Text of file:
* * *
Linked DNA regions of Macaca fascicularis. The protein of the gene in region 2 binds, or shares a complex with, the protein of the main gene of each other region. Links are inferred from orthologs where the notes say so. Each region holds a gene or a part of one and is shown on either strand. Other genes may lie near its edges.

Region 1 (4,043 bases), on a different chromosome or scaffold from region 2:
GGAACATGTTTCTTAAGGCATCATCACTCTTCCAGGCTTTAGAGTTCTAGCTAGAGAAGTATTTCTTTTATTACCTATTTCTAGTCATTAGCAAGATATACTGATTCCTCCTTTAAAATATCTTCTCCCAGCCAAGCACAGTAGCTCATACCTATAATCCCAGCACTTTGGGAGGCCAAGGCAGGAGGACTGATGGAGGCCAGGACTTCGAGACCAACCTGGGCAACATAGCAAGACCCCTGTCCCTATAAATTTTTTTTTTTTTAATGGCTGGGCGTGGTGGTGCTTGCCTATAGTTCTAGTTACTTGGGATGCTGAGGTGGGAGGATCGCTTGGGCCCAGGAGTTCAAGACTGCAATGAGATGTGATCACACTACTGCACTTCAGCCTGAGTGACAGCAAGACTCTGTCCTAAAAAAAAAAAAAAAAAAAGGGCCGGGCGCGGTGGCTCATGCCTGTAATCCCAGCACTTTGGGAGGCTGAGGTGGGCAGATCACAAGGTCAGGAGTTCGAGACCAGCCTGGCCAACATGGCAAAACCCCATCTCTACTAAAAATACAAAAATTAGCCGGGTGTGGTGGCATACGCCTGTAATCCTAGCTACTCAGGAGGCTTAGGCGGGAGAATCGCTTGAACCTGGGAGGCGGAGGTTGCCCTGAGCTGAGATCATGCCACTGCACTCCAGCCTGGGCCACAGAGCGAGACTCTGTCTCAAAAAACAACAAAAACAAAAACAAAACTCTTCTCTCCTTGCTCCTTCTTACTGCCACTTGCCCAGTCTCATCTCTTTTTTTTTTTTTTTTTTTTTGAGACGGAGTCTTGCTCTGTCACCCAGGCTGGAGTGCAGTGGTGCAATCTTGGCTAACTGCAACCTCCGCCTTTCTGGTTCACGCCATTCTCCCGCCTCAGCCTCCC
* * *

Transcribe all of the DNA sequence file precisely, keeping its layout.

Linked DNA regions of Macaca fascicularis. The protein of the gene in region 2 binds, or shares a complex with, the protein of the main gene of each other region. Links are inferred from orthologs where the notes say so. Each region holds a gene or a part of one and is shown on either strand. Other genes may lie near its edges.

Region 1 (4,043 bases), on a different chromosome or scaffold from region 2:
GGAACATGTTTCTTAAGGCATCATCACTCTTCCAGGCTTTAGAGTTCTAGCTAGAGAAGTATTTCTTTTATTACCTATTTCTAGTCATTAGCAAGATATACTGATTCCTCCTTTAAAATATCTTCTCCCAGCCAAGCACAGTAGCTCATACCTATAATCCCAGCACTTTGGGAGGCCAAGGCAGGAGGACTGATGGAGGCCAGGACTTCGAGACCAACCTGGGCAACATAGCAAGACCCCTGTCCCTATAAATTTTTTTTTTTTTAATGGCTGGGCGTGGTGGTGCTTGCCTATAGTTCTAGTTACTTGGGATGCTGAGGTGGGAGGATCGCTTGGGCCCAGGAGTTCAAGACTGCAATGAGATGTGATCACACTACTGCACTTCAGCCTGAGTGACAGCAAGACTCTGTCCTAAAAAAAAAAAAAAAAAAAGGGCCGGGCGCGGTGGCTCATGCCTGTAATCCCAGCACTTTGGGAGGCTGAGGTGGGCAGATCACAAGGTCAGGAGTTCGAGACCAGCCTGGCCAACATGGCAAAACCCCATCTCTACTAAAAATACAAAAATTAGCCGGGTGTGGTGGCATACGCCTGTAATCCTAGCTACTCAGGAGGCTTAGGCGGGAGAATCGCTTGAACCTGGGAGGCGGAGGTTGCCCTGAGCTGAGATCATGCCACTGCACTCCAGCCTGGGCCACAGAGCGAGACTCTGTCTCAAAAAACAACAAAAACAAAAACAAAACTCTTCTCTCCTTGCTCCTTCTTACTGCCACTTGCCCAGTCTCATCTCTTTTTTTTTTTTTTTTTTTTTGAGACGGAGTCTTGCTCTGTCACCCAGGCTGGAGTGCAGTGGTGCAATCTTGGCTAACTGCAACCTCCGCCTTTCTGGTTCACGCCATTCTCCCGCCTCAGCCTCCC